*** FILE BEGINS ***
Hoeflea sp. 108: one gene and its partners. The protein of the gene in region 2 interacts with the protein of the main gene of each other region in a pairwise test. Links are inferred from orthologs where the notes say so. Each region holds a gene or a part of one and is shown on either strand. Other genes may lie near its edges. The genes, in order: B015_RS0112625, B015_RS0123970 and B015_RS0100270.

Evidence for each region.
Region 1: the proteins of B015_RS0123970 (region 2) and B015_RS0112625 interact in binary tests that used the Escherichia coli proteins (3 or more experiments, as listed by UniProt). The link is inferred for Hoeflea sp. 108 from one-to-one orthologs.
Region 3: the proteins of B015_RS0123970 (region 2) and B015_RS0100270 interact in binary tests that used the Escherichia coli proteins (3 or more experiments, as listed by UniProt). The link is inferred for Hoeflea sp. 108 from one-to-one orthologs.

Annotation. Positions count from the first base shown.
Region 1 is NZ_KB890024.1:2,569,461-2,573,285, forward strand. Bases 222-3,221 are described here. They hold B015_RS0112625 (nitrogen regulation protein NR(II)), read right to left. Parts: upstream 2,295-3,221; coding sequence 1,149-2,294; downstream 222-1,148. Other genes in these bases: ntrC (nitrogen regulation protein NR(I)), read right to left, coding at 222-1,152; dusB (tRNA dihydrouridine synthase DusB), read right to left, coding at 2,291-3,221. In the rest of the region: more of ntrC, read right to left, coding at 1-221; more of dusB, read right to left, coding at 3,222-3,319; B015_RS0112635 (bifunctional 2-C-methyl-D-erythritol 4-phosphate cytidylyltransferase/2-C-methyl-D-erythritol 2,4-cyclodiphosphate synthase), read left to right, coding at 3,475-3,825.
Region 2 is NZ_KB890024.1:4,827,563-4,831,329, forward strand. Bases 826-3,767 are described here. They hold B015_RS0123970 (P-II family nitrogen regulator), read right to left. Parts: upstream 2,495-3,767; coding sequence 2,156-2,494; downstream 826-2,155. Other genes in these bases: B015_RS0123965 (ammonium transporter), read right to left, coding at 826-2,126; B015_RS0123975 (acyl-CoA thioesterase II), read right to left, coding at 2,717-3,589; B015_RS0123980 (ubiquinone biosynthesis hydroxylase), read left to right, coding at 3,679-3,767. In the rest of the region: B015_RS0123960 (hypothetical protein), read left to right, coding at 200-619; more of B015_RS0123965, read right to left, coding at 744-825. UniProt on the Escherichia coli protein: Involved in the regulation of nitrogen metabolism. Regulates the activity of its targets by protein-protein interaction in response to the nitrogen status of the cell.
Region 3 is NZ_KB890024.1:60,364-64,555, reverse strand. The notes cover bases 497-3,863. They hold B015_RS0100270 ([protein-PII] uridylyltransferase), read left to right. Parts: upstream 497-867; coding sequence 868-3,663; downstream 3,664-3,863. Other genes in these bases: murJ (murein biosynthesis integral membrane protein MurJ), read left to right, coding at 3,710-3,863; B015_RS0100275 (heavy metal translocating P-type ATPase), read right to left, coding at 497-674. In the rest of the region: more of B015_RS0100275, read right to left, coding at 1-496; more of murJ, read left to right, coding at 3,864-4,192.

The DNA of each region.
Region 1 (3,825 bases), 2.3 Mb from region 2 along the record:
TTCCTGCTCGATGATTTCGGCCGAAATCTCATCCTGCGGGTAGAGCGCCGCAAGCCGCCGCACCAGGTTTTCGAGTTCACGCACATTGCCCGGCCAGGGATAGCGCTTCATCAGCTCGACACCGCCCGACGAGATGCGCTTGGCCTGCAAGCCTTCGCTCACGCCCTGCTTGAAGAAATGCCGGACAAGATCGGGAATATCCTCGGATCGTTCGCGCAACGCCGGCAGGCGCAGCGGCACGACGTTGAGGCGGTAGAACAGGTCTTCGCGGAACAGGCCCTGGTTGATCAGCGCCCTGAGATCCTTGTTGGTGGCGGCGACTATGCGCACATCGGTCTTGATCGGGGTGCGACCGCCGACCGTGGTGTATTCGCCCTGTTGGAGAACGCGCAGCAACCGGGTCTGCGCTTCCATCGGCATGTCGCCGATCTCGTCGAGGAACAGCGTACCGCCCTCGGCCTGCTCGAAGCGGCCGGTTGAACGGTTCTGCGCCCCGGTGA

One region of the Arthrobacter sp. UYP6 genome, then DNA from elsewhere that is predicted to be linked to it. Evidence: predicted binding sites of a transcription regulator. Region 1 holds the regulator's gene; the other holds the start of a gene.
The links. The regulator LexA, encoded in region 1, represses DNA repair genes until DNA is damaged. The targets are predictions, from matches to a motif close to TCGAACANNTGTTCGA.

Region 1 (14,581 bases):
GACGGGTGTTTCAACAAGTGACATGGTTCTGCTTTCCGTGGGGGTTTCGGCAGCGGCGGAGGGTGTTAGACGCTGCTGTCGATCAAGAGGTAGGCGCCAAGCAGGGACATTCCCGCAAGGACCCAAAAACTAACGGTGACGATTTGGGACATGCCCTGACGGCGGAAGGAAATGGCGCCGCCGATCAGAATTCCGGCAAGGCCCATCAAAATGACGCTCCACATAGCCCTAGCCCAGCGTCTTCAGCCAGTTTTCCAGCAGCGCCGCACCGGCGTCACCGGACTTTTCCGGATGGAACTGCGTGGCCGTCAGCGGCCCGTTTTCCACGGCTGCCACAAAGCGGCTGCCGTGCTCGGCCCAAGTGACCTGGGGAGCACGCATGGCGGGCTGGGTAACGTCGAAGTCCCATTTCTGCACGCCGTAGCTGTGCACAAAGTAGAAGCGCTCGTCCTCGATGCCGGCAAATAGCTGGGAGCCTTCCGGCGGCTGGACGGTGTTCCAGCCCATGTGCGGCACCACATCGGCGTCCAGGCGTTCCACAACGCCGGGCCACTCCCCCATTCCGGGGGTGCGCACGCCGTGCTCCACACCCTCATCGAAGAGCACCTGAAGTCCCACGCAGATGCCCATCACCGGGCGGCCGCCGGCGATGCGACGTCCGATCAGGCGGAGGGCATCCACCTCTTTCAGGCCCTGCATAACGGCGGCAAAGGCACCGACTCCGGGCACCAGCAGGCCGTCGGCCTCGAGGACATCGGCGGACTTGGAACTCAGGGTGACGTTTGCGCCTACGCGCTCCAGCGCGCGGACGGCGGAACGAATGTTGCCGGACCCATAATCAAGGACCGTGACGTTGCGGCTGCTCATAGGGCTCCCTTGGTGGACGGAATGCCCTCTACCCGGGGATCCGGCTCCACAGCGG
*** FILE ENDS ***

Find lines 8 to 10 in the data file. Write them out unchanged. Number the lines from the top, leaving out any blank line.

Region 3 is NZ_KB890024.1:60,364-64,555, reverse strand. The notes cover bases 497-3,863. They hold B015_RS0100270 ([protein-PII] uridylyltransferase), read left to right. Parts: upstream 497-867; coding sequence 868-3,663; downstream 3,664-3,863. Other genes in these bases: murJ (murein biosynthesis integral membrane protein MurJ), read left to right, coding at 3,710-3,863; B015_RS0100275 (heavy metal translocating P-type ATPase), read right to left, coding at 497-674. In the rest of the region: more of B015_RS0100275, read right to left, coding at 1-496; more of murJ, read left to right, coding at 3,864-4,192.

The DNA of each region.
Region 1 (3,825 bases), 2.3 Mb from region 2 along the record: